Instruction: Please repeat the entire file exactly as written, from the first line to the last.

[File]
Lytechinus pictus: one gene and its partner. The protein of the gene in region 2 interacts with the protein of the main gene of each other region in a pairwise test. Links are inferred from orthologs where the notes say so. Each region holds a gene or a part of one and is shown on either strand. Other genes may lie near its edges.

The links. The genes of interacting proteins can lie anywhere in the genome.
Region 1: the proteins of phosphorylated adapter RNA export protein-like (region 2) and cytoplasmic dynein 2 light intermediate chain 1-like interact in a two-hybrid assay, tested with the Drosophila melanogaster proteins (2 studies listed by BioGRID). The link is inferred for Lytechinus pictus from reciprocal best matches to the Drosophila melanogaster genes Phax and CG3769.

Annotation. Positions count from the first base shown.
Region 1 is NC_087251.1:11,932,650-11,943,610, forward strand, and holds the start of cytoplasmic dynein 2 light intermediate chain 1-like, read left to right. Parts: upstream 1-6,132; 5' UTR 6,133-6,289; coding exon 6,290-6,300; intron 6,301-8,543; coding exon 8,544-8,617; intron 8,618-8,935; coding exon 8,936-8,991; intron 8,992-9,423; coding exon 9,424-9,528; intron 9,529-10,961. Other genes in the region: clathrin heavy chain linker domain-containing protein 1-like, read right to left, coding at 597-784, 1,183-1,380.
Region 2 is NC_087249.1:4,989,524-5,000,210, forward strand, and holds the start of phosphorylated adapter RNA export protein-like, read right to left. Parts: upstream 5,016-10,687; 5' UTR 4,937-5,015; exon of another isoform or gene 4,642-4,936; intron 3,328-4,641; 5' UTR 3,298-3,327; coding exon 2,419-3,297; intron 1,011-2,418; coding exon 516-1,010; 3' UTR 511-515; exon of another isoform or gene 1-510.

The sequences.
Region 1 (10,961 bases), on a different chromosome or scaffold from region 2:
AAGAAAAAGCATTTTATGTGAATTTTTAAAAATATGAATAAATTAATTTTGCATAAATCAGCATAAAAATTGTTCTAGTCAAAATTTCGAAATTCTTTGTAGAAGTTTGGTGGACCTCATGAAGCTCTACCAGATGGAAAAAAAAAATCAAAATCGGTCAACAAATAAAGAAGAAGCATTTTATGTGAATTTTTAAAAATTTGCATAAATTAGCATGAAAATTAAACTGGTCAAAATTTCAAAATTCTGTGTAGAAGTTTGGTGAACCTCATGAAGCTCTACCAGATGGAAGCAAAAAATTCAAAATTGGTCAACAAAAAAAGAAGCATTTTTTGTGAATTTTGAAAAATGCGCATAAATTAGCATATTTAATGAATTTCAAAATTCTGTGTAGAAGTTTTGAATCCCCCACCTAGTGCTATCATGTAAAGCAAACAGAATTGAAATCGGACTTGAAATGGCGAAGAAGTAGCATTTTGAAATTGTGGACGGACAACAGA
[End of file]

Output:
Lytechinus pictus: one gene and its partner. The protein of the gene in region 2 interacts with the protein of the main gene of each other region in a pairwise test. Links are inferred from orthologs where the notes say so. Each region holds a gene or a part of one and is shown on either strand. Other genes may lie near its edges.

The links. The genes of interacting proteins can lie anywhere in the genome.
Region 1: the proteins of phosphorylated adapter RNA export protein-like (region 2) and cytoplasmic dynein 2 light intermediate chain 1-like interact in a two-hybrid assay, tested with the Drosophila melanogaster proteins (2 studies listed by BioGRID). The link is inferred for Lytechinus pictus from reciprocal best matches to the Drosophila melanogaster genes Phax and CG3769.

Annotation. Positions count from the first base shown.
Region 1 is NC_087251.1:11,932,650-11,943,610, forward strand, and holds the start of cytoplasmic dynein 2 light intermediate chain 1-like, read left to right. Parts: upstream 1-6,132; 5' UTR 6,133-6,289; coding exon 6,290-6,300; intron 6,301-8,543; coding exon 8,544-8,617; intron 8,618-8,935; coding exon 8,936-8,991; intron 8,992-9,423; coding exon 9,424-9,528; intron 9,529-10,961. Other genes in the region: clathrin heavy chain linker domain-containing protein 1-like, read right to left, coding at 597-784, 1,183-1,380.
Region 2 is NC_087249.1:4,989,524-5,000,210, forward strand, and holds the start of phosphorylated adapter RNA export protein-like, read right to left. Parts: upstream 5,016-10,687; 5' UTR 4,937-5,015; exon of another isoform or gene 4,642-4,936; intron 3,328-4,641; 5' UTR 3,298-3,327; coding exon 2,419-3,297; intron 1,011-2,418; coding exon 516-1,010; 3' UTR 511-515; exon of another isoform or gene 1-510.

The sequences.
Region 1 (10,961 bases), on a different chromosome or scaffold from region 2:
AAGAAAAAGCATTTTATGTGAATTTTTAAAAATATGAATAAATTAATTTTGCATAAATCAGCATAAAAATTGTTCTAGTCAAAATTTCGAAATTCTTTGTAGAAGTTTGGTGGACCTCATGAAGCTCTACCAGATGGAAAAAAAAAATCAAAATCGGTCAACAAATAAAGAAGAAGCATTTTATGTGAATTTTTAAAAATTTGCATAAATTAGCATGAAAATTAAACTGGTCAAAATTTCAAAATTCTGTGTAGAAGTTTGGTGAACCTCATGAAGCTCTACCAGATGGAAGCAAAAAATTCAAAATTGGTCAACAAAAAAAGAAGCATTTTTTGTGAATTTTGAAAAATGCGCATAAATTAGCATATTTAATGAATTTCAAAATTCTGTGTAGAAGTTTTGAATCCCCCACCTAGTGCTATCATGTAAAGCAAACAGAATTGAAATCGGACTTGAAATGGCGAAGAAGTAGCATTTTGAAATTGTGGACGGACAACAGA